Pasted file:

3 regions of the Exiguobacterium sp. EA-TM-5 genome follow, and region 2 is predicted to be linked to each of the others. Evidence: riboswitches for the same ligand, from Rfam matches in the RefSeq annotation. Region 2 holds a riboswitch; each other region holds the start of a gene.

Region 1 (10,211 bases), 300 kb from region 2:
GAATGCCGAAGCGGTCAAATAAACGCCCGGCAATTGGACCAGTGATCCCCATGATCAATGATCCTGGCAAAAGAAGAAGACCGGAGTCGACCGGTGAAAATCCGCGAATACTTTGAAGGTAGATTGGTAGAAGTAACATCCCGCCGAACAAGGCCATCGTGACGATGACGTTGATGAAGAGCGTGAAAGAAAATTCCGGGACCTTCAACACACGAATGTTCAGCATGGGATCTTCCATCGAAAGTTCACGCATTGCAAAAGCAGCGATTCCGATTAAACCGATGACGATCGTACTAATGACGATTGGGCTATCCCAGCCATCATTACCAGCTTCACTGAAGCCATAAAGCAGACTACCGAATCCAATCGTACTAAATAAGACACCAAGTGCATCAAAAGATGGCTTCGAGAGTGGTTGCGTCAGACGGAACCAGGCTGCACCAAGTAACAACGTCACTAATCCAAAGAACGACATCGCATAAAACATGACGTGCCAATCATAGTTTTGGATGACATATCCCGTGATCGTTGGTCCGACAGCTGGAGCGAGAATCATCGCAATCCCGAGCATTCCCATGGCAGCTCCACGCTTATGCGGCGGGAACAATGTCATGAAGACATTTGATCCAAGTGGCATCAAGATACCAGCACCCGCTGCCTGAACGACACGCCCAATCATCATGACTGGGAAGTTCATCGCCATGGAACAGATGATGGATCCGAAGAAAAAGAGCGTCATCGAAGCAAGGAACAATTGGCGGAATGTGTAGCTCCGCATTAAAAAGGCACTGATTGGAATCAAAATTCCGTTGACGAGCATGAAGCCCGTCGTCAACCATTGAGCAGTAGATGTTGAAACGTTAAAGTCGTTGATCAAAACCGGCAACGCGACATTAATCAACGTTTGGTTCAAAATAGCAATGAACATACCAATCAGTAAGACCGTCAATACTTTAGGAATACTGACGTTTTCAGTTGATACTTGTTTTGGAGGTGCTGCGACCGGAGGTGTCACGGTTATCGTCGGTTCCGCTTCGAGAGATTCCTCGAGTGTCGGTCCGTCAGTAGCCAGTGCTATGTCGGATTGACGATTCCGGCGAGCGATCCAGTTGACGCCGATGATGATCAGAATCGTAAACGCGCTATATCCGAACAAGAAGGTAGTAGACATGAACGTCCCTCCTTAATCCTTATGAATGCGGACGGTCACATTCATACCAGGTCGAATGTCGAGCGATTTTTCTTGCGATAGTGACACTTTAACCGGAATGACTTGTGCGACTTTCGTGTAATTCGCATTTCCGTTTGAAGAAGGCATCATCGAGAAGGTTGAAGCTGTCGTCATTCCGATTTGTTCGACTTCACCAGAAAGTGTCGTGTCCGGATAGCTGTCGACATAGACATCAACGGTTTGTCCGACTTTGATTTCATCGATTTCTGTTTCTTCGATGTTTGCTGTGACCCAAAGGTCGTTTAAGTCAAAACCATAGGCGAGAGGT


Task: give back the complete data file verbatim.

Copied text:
3 regions of the Exiguobacterium sp. EA-TM-5 genome follow, and region 2 is predicted to be linked to each of the others. Evidence: riboswitches for the same ligand, from Rfam matches in the RefSeq annotation. Region 2 holds a riboswitch; each other region holds the start of a gene.

Region 1 (10,211 bases), 300 kb from region 2:
GAATGCCGAAGCGGTCAAATAAACGCCCGGCAATTGGACCAGTGATCCCCATGATCAATGATCCTGGCAAAAGAAGAAGACCGGAGTCGACCGGTGAAAATCCGCGAATACTTTGAAGGTAGATTGGTAGAAGTAACATCCCGCCGAACAAGGCCATCGTGACGATGACGTTGATGAAGAGCGTGAAAGAAAATTCCGGGACCTTCAACACACGAATGTTCAGCATGGGATCTTCCATCGAAAGTTCACGCATTGCAAAAGCAGCGATTCCGATTAAACCGATGACGATCGTACTAATGACGATTGGGCTATCCCAGCCATCATTACCAGCTTCACTGAAGCCATAAAGCAGACTACCGAATCCAATCGTACTAAATAAGACACCAAGTGCATCAAAAGATGGCTTCGAGAGTGGTTGCGTCAGACGGAACCAGGCTGCACCAAGTAACAACGTCACTAATCCAAAGAACGACATCGCATAAAACATGACGTGCCAATCATAGTTTTGGATGACATATCCCGTGATCGTTGGTCCGACAGCTGGAGCGAGAATCATCGCAATCCCGAGCATTCCCATGGCAGCTCCACGCTTATGCGGCGGGAACAATGTCATGAAGACATTTGATCCAAGTGGCATCAAGATACCAGCACCCGCTGCCTGAACGACACGCCCAATCATCATGACTGGGAAGTTCATCGCCATGGAACAGATGATGGATCCGAAGAAAAAGAGCGTCATCGAAGCAAGGAACAATTGGCGGAATGTGTAGCTCCGCATTAAAAAGGCACTGATTGGAATCAAAATTCCGTTGACGAGCATGAAGCCCGTCGTCAACCATTGAGCAGTAGATGTTGAAACGTTAAAGTCGTTGATCAAAACCGGCAACGCGACATTAATCAACGTTTGGTTCAAAATAGCAATGAACATACCAATCAGTAAGACCGTCAATACTTTAGGAATACTGACGTTTTCAGTTGATACTTGTTTTGGAGGTGCTGCGACCGGAGGTGTCACGGTTATCGTCGGTTCCGCTTCGAGAGATTCCTCGAGTGTCGGTCCGTCAGTAGCCAGTGCTATGTCGGATTGACGATTCCGGCGAGCGATCCAGTTGACGCCGATGATGATCAGAATCGTAAACGCGCTATATCCGAACAAGAAGGTAGTAGACATGAACGTCCCTCCTTAATCCTTATGAATGCGGACGGTCACATTCATACCAGGTCGAATGTCGAGCGATTTTTCTTGCGATAGTGACACTTTAACCGGAATGACTTGTGCGACTTTCGTGTAATTCGCATTTCCGTTTGAAGAAGGCATCATCGAGAAGGTTGAAGCTGTCGTCATTCCGATTTGTTCGACTTCACCAGAAAGTGTCGTGTCCGGATAGCTGTCGACATAGACATCAACGGTTTGTCCGACTTTGATTTCATCGATTTCTGTTTCTTCGATGTTTGCTGTGACCCAAAGGTCGTTTAAGTCAAAACCATAGGCGAGAGGT